I wonder if there could be an advantage to a “shorter” Dry Start Method period- as in all new tanks could use a “break” in this state just to give plants a chance to rest and recover from transplantation. For regular garden plants, transplanting is traumatic; roots get damaged, pruning may be needed to offset the root damage, the plant has to adjust to its new environment with light, soil and water, etc. The submerged underwater environment is sensitive where plants, soil and animals all share water like a single bloodstream. “Balance” must be achieved. Asking a plant to help with that balance while it‘s in the process of recovering from transplanting could cause the plant more stress. The “DSM” has its own limitations but waiting for plants to grow for two or three months has its advantages. Maybe in some cases just waiting one, two or three weeks in the DSM can give some plants time to get oriented and recover before ”taking the plunge”. Just some thoughts.
With the hot, steamy and bright environment I’m providing for my tanks I plan on seeing if it’s possible to fill my tanks with water in about a month. I’m looking for growth from the dwarf baby tears and the alternanthera.
 

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Two shrimp tanks and a patio pond.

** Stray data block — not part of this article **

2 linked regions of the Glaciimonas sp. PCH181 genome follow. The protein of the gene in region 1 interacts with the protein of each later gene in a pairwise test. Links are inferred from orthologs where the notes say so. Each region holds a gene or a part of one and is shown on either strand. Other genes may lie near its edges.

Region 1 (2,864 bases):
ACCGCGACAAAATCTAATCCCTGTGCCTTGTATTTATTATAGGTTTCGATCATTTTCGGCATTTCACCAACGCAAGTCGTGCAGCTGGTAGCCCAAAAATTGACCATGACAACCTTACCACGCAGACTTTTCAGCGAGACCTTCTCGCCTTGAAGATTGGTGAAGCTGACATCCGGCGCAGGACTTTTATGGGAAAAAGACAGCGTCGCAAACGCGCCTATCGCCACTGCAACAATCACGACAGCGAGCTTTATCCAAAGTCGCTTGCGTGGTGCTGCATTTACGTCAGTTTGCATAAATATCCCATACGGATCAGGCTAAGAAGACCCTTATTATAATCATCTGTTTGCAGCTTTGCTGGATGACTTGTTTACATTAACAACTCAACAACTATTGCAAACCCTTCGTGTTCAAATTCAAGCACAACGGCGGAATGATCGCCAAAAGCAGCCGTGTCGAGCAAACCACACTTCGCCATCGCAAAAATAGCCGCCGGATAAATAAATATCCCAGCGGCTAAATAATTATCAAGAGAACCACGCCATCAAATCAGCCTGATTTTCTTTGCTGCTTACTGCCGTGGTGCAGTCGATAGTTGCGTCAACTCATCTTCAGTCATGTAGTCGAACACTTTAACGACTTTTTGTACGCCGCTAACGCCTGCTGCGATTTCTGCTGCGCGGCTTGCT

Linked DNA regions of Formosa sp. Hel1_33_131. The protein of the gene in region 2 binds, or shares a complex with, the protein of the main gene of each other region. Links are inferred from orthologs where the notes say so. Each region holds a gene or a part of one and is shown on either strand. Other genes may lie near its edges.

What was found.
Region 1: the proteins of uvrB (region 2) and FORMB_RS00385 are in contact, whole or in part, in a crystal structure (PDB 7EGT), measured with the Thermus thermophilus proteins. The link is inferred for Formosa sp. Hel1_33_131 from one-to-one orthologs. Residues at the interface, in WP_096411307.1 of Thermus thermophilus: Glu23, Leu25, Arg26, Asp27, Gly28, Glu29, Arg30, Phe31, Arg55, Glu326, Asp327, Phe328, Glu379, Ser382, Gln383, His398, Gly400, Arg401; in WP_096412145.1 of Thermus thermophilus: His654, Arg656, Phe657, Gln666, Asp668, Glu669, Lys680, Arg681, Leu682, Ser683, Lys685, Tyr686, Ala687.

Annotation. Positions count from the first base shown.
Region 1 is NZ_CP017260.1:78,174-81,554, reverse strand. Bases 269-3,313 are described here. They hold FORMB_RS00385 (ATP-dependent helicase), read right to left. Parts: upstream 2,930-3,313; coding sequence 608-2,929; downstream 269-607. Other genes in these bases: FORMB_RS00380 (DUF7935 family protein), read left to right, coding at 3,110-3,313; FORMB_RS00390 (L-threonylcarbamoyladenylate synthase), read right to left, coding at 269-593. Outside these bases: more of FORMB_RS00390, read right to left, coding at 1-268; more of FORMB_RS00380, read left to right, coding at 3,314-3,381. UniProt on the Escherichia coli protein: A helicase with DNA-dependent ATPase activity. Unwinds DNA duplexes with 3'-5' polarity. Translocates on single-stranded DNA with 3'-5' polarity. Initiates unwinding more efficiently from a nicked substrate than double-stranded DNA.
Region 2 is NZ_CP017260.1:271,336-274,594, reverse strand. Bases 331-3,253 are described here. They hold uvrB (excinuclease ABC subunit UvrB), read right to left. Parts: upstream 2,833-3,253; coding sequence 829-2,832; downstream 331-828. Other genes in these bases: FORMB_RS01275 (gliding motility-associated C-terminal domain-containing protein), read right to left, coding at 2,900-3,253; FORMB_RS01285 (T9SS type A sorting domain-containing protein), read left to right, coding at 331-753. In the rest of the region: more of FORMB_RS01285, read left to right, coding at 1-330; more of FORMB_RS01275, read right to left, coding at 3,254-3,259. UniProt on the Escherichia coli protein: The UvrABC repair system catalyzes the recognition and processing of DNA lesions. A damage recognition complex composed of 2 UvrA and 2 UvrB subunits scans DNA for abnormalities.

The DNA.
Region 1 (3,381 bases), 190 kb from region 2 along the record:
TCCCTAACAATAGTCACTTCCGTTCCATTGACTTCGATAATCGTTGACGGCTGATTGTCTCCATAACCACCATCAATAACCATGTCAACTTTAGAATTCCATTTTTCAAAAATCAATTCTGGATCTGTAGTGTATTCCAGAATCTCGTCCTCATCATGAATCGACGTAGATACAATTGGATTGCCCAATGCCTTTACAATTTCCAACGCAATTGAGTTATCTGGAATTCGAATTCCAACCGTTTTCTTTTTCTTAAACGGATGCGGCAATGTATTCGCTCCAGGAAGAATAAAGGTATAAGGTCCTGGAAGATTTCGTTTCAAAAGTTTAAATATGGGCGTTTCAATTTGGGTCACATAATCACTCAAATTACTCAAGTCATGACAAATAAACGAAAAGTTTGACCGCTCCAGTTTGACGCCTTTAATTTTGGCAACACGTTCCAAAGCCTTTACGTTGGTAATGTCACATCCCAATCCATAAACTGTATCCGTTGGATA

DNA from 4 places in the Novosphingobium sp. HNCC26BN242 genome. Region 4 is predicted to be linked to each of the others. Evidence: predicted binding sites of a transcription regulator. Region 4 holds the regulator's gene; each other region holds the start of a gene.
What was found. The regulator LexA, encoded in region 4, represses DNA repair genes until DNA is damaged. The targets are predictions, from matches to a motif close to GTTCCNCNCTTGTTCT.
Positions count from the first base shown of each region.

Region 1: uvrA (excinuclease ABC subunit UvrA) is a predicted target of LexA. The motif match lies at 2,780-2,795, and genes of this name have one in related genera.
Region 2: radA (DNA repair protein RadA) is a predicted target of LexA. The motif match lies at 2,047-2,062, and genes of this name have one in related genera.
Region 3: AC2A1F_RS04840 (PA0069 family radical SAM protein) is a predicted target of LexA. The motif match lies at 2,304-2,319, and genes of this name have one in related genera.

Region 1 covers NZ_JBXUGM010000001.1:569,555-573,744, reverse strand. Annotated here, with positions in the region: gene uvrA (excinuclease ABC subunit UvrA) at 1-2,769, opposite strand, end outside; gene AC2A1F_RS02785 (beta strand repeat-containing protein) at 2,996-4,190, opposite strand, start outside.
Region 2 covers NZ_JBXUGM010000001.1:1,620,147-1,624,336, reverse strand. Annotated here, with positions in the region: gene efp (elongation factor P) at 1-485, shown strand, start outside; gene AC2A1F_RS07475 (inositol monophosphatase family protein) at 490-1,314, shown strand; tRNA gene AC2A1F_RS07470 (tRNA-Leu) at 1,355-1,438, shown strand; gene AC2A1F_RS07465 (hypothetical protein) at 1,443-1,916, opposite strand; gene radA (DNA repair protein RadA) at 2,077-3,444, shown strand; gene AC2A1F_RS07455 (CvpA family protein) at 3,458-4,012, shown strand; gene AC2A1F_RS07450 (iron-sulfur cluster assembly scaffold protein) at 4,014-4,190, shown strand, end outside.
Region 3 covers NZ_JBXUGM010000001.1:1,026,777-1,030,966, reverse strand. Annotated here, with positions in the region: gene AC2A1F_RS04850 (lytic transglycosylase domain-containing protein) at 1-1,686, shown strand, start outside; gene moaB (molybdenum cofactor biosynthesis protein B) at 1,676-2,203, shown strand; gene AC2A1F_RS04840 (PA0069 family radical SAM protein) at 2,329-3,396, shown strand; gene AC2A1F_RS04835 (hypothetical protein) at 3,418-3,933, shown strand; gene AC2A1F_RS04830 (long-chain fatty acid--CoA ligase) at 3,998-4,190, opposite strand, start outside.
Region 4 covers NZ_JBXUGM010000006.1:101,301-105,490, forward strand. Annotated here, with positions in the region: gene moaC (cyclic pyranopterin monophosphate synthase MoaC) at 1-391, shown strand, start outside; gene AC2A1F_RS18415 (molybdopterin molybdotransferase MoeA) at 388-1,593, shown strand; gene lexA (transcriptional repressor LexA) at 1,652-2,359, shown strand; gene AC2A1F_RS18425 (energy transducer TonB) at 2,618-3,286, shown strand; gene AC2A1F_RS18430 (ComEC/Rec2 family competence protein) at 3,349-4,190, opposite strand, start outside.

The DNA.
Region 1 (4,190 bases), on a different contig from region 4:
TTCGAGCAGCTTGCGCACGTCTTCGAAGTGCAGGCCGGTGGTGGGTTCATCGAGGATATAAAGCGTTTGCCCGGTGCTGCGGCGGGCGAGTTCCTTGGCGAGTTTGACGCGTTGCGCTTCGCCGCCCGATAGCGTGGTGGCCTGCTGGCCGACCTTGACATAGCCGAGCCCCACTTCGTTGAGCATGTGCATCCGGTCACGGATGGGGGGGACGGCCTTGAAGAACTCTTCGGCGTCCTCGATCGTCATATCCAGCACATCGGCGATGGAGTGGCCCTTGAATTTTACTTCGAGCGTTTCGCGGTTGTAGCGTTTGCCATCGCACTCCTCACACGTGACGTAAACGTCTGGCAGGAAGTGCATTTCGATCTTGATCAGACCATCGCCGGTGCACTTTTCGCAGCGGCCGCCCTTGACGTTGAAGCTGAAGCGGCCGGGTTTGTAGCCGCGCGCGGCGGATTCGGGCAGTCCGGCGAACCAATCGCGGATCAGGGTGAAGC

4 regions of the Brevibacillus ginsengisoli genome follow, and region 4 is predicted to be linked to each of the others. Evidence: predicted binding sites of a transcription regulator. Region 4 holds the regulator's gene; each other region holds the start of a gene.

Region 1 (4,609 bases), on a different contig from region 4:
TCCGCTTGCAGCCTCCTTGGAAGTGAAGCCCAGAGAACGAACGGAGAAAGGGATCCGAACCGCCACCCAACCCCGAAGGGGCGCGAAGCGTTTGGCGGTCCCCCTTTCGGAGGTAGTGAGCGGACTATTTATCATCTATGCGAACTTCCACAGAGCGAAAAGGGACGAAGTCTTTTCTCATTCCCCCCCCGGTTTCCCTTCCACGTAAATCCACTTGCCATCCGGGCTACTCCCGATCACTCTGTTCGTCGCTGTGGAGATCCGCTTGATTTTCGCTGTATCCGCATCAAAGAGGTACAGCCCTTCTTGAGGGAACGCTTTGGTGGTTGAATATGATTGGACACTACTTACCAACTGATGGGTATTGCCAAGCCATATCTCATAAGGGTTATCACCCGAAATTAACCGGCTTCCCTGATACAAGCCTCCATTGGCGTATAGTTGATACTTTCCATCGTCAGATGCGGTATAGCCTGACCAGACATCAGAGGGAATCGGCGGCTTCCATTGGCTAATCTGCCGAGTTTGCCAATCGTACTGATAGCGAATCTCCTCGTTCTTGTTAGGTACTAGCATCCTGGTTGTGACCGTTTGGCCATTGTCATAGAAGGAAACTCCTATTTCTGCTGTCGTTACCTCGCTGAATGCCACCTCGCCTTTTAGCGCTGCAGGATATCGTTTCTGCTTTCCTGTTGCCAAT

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Discussion Starter · #7 ·
So I revived my Walstad-ish patio pond to give my frogbit a home while my shrimp tanks grow with the Dry Start Method. Interesting developments! The spider lily that has been there since last year is melting a bit but I still have many fresh looking developed leaves. The frogbit has already put out a new leaf on each plant! The pond is teaming with tiny swimming arthropods that look very happy. They are no bigger than a ”.” and they are dark brown. Anyone know what they are?
I added a chunk of mosquito dunk to treat any mosquito larva and I added about 5 mosquito fish from a local pond Very cute! They are about the size of a grain of rice. I figured they would eat the little arthropods and any new mosquito larva. I’m not sure I have to “feed” my pond at this time. Algae seems to be very well controlled at the moment by the plants and tiny fauna.
Terrestrial plant Grass Terrestrial animal Metal Natural material
 

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I would air out those jars to release some of the gas and condensation build-up. The environment should be humid not dripping with water. You could keep the lids cracked just slightly.
Remove any dead plant material.
Hopefully you will get advice from others about their DSM experiences. I only did it once.
I hope you did not put the plants in full sunlight without adjusting them to the intense light. But if the plants are doing okay by now--two days later--then you're fine. (I almost cooked a magnolia sapling after transferring it from heavy shade to a sunny garden spot. Leaves turned brown overnight!)
Looks like a fun project and I wish you luck!
 

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Discussion Starter · #9 ·
I would air out those jars to release some of the gas and condensation build-up. The environment should be humid not dripping with water. You could keep the lids cracked just slightly.
Remove any dead plant material.
Hopefully you will get advice from others about their DSM experiences. I only did it once.